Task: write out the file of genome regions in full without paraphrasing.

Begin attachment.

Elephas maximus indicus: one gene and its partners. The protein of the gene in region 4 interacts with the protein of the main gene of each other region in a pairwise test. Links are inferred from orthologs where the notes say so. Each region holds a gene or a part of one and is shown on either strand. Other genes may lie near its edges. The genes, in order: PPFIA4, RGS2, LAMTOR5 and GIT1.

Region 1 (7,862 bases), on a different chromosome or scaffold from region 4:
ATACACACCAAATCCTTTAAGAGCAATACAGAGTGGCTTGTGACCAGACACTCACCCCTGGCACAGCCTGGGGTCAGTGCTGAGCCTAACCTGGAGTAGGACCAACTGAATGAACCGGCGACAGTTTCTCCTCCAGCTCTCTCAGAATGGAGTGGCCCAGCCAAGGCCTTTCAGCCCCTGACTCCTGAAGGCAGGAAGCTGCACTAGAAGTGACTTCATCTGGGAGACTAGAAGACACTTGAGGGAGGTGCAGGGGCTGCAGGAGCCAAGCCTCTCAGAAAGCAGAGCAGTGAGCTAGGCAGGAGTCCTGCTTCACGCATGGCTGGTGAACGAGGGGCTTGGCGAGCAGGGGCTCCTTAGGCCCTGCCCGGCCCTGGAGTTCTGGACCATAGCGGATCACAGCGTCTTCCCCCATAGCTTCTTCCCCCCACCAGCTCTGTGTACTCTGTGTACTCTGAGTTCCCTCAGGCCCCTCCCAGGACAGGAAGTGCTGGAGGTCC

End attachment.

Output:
Elephas maximus indicus: one gene and its partners. The protein of the gene in region 4 interacts with the protein of the main gene of each other region in a pairwise test. Links are inferred from orthologs where the notes say so. Each region holds a gene or a part of one and is shown on either strand. Other genes may lie near its edges. The genes, in order: PPFIA4, RGS2, LAMTOR5 and GIT1.

Region 1 (7,862 bases), on a different chromosome or scaffold from region 4:
ATACACACCAAATCCTTTAAGAGCAATACAGAGTGGCTTGTGACCAGACACTCACCCCTGGCACAGCCTGGGGTCAGTGCTGAGCCTAACCTGGAGTAGGACCAACTGAATGAACCGGCGACAGTTTCTCCTCCAGCTCTCTCAGAATGGAGTGGCCCAGCCAAGGCCTTTCAGCCCCTGACTCCTGAAGGCAGGAAGCTGCACTAGAAGTGACTTCATCTGGGAGACTAGAAGACACTTGAGGGAGGTGCAGGGGCTGCAGGAGCCAAGCCTCTCAGAAAGCAGAGCAGTGAGCTAGGCAGGAGTCCTGCTTCACGCATGGCTGGTGAACGAGGGGCTTGGCGAGCAGGGGCTCCTTAGGCCCTGCCCGGCCCTGGAGTTCTGGACCATAGCGGATCACAGCGTCTTCCCCCATAGCTTCTTCCCCCCACCAGCTCTGTGTACTCTGTGTACTCTGAGTTCCCTCAGGCCCCTCCCAGGACAGGAAGTGCTGGAGGTCC